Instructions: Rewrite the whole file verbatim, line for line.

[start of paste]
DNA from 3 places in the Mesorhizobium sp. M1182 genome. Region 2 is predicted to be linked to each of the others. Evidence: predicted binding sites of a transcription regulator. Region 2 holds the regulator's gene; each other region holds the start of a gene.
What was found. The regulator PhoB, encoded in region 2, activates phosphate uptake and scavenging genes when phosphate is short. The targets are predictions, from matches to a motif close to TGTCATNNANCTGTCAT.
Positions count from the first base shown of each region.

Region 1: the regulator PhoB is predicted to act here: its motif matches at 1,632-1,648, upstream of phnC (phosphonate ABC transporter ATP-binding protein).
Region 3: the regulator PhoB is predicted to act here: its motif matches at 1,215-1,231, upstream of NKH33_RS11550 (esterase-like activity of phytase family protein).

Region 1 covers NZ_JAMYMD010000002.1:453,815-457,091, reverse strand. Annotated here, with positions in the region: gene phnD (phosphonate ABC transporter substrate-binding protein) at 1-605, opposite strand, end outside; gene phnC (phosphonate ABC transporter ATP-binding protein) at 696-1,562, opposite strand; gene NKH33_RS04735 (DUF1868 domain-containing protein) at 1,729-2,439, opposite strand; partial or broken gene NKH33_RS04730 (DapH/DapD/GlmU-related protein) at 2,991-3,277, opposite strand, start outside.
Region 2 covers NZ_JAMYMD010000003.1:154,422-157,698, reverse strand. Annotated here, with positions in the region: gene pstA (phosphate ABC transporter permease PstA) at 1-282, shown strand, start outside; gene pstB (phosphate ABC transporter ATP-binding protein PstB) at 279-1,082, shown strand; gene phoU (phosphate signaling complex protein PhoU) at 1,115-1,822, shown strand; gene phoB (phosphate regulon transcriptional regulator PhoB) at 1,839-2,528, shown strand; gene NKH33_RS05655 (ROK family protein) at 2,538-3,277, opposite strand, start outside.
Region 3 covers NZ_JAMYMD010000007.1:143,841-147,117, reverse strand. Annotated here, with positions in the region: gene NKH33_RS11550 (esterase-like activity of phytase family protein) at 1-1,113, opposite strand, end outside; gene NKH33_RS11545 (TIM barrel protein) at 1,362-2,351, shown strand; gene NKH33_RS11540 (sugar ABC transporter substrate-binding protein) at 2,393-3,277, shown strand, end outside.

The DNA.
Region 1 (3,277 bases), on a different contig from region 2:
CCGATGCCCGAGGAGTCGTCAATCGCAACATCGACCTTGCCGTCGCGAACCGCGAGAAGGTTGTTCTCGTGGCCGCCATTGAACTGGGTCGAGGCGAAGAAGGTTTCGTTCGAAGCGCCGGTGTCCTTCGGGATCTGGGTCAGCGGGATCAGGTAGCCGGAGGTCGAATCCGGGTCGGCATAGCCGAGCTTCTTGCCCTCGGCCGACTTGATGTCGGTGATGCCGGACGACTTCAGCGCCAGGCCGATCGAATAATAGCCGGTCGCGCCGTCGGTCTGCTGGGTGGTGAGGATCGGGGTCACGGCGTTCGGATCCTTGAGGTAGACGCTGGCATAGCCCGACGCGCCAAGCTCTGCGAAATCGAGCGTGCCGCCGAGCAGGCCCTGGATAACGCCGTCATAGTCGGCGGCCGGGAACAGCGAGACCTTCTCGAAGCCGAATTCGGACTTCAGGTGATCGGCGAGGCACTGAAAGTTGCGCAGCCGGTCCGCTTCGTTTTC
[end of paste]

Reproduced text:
DNA from 3 places in the Mesorhizobium sp. M1182 genome. Region 2 is predicted to be linked to each of the others. Evidence: predicted binding sites of a transcription regulator. Region 2 holds the regulator's gene; each other region holds the start of a gene.
What was found. The regulator PhoB, encoded in region 2, activates phosphate uptake and scavenging genes when phosphate is short. The targets are predictions, from matches to a motif close to TGTCATNNANCTGTCAT.
Positions count from the first base shown of each region.

Region 1: the regulator PhoB is predicted to act here: its motif matches at 1,632-1,648, upstream of phnC (phosphonate ABC transporter ATP-binding protein).
Region 3: the regulator PhoB is predicted to act here: its motif matches at 1,215-1,231, upstream of NKH33_RS11550 (esterase-like activity of phytase family protein).

Region 1 covers NZ_JAMYMD010000002.1:453,815-457,091, reverse strand. Annotated here, with positions in the region: gene phnD (phosphonate ABC transporter substrate-binding protein) at 1-605, opposite strand, end outside; gene phnC (phosphonate ABC transporter ATP-binding protein) at 696-1,562, opposite strand; gene NKH33_RS04735 (DUF1868 domain-containing protein) at 1,729-2,439, opposite strand; partial or broken gene NKH33_RS04730 (DapH/DapD/GlmU-related protein) at 2,991-3,277, opposite strand, start outside.
Region 2 covers NZ_JAMYMD010000003.1:154,422-157,698, reverse strand. Annotated here, with positions in the region: gene pstA (phosphate ABC transporter permease PstA) at 1-282, shown strand, start outside; gene pstB (phosphate ABC transporter ATP-binding protein PstB) at 279-1,082, shown strand; gene phoU (phosphate signaling complex protein PhoU) at 1,115-1,822, shown strand; gene phoB (phosphate regulon transcriptional regulator PhoB) at 1,839-2,528, shown strand; gene NKH33_RS05655 (ROK family protein) at 2,538-3,277, opposite strand, start outside.
Region 3 covers NZ_JAMYMD010000007.1:143,841-147,117, reverse strand. Annotated here, with positions in the region: gene NKH33_RS11550 (esterase-like activity of phytase family protein) at 1-1,113, opposite strand, end outside; gene NKH33_RS11545 (TIM barrel protein) at 1,362-2,351, shown strand; gene NKH33_RS11540 (sugar ABC transporter substrate-binding protein) at 2,393-3,277, shown strand, end outside.

The DNA.
Region 1 (3,277 bases), on a different contig from region 2:
CCGATGCCCGAGGAGTCGTCAATCGCAACATCGACCTTGCCGTCGCGAACCGCGAGAAGGTTGTTCTCGTGGCCGCCATTGAACTGGGTCGAGGCGAAGAAGGTTTCGTTCGAAGCGCCGGTGTCCTTCGGGATCTGGGTCAGCGGGATCAGGTAGCCGGAGGTCGAATCCGGGTCGGCATAGCCGAGCTTCTTGCCCTCGGCCGACTTGATGTCGGTGATGCCGGACGACTTCAGCGCCAGGCCGATCGAATAATAGCCGGTCGCGCCGTCGGTCTGCTGGGTGGTGAGGATCGGGGTCACGGCGTTCGGATCCTTGAGGTAGACGCTGGCATAGCCCGACGCGCCAAGCTCTGCGAAATCGAGCGTGCCGCCGAGCAGGCCCTGGATAACGCCGTCATAGTCGGCGGCCGGGAACAGCGAGACCTTCTCGAAGCCGAATTCGGACTTCAGGTGATCGGCGAGGCACTGAAAGTTGCGCAGCCGGTCCGCTTCGTTTTC